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A Troublesome Inheritance: Genes, Race, and Human History | [Nicholas Wade]

A Troublesome Inheritance: Genes, Race, and Human History

Fewer ideas have been more toxic or harmful than the idea of the biological reality of race, and with it the idea that humans of different races are biologically different from one another. For this understandable reason, the idea has been banished from polite academic conversation. Arguing that race is more than just a social construct can get a scholar run out of town, or at least off campus, on a rail. Human evolution, the consensus view insists, ended in prehistory. Inconveniently, as Nicholas Wade argues in A Troublesome Inheritance, the consensus view cannot be right.
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Publisher's Summary

Drawing on startling new evidence from the mapping of the genome, an explosive new account of the genetic basis of race and its role in the human story.

Fewer ideas have been more toxic or harmful than the idea of the biological reality of race, and with it the idea that humans of different races are biologically different from one another. For this understandable reason, the idea has been banished from polite academic conversation. Arguing that race is more than just a social construct can get a scholar run out of town, or at least off campus, on a rail. Human evolution, the consensus view insists, ended in prehistory.

Inconveniently, as Nicholas Wade argues in A Troublesome Inheritance, the consensus view cannot be right. And in fact, we know that populations have changed in the past few thousand years - to be lactose tolerant, for example, and to survive at high altitudes. Race is not a bright-line distinction; by definition it means that the more human populations are kept apart, the more they evolve their own distinct traits under the selective pressure known as Darwinian evolution. For many thousands of years, most human populations stayed where they were and grew distinct, not just in outward appearance but in deeper senses as well.

Wade, the longtime journalist covering genetic advances for The New York Times, draws widely on the work of scientists who have made crucial breakthroughs in establishing the reality of recent human evolution. The most provocative claims in this book involve the genetic basis of human social habits. What we might call middle-class social traits - thrift, docility, nonviolence - have been slowly but surely inculcated genetically within agrarian societies, Wade argues. These "values" obviously had a strong cultural component, but Wade points to evidence that agrarian societies evolved away from hunter-gatherer societies in some crucial respects. Also controversial are his findings regarding the genetic basis of traits we associate with intelligence, such as literacy and numeracy, in certain ethnic populations, including the Chinese and Ashkenazi Jews.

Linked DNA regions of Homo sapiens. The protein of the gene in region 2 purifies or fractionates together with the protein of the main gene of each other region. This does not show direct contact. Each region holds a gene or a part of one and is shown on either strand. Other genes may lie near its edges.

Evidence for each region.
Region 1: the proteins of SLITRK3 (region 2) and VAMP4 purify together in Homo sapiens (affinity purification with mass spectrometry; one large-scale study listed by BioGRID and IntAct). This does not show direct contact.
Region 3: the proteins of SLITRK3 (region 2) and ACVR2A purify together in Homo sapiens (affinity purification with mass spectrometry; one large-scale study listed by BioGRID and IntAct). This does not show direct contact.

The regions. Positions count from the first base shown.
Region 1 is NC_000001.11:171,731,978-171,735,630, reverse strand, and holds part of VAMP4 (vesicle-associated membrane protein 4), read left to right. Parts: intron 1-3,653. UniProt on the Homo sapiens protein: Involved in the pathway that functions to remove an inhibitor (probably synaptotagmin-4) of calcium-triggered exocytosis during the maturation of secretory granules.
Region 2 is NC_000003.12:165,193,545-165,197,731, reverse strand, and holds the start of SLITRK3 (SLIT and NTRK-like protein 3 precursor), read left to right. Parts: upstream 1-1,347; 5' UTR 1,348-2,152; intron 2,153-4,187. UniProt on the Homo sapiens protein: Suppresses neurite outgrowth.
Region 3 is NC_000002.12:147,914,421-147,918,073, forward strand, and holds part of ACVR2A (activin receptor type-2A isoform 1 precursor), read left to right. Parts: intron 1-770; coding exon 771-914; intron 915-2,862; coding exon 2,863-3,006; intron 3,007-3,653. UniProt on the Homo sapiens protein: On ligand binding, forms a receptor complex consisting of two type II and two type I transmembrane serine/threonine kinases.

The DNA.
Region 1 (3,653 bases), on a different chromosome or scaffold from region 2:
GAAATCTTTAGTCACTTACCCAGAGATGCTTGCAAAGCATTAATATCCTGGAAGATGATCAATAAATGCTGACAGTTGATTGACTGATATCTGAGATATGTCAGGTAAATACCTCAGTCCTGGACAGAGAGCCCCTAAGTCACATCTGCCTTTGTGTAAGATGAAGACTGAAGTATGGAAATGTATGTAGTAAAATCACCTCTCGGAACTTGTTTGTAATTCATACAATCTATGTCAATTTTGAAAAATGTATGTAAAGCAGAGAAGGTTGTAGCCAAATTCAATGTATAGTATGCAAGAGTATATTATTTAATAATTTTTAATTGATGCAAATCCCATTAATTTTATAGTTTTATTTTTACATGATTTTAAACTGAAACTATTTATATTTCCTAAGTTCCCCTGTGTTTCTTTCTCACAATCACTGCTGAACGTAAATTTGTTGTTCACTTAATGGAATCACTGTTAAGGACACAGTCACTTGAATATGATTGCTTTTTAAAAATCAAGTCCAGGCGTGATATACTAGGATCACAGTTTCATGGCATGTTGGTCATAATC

Wade believes deeply in the fundamental equality of all human peoples. He also believes that science is best served by pursuing the truth without fear, and if his mission to arrive at a coherent summa of what the new genetic science does and does not tell us about race and human history leads straight into a minefield, then so be it. This will not be the last word on the subject, but it will begin a powerful and overdue conversation.

©2014 Nicholas Wade (P)2014 Penguin Audio

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  •  
    Cassandra 12-10-14
    Cassandra 12-10-14 Member Since 2015
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    "Fascinating page-turner"
    Would you recommend this audiobook to a friend? If so, why?

    Yes, I already have. Ok, so I didn't actually turn any pages, but I did listen to the last two-thirds of the book in one Saturday sitting. This is a subject matter that I'm passionately interested in, but lack any science background to appreciate previous books that I've read. I would recommend it as a good broad introduction to evolution and natural selection.


    What was the most compelling aspect of this narrative?

    The author's theories. He covers many questions that I have pondered on myself, offers some fascinating theories, and compels the reader to continue questioning. There are some interesting rebuttals to Jared Diamonds books. I also appreciated the citing of Fukuyama's books on political order. Wade suggests (I think) that our propensity for different forms of government may be inherited in our genes. This would explain why tribal cultures have difficulty in maintaining democracies.


    What about Alan Sklar’s performance did you like?

    I found the narrator's voice to be pleasant and commanding. I never want the narrator to be the star. If I'm rarely aware of the voice and delivery, then s/he has done a good job. That was the case here.


    Was there a moment in the book that particularly moved you?

    I wouldn't say that I was "moved", but what I read is still with me a week after I listened to it, and it has piqued my interest enough to read more about the subject.
    Having read some of the book reviews on Amazon, I applaud Wade's courage to write such a controversial book.


    9 of 10 people found this review helpful
  •  
    Douglas Auburn, WA, United States 06-01-14
    Douglas Auburn, WA, United States 06-01-14 Member Since 2008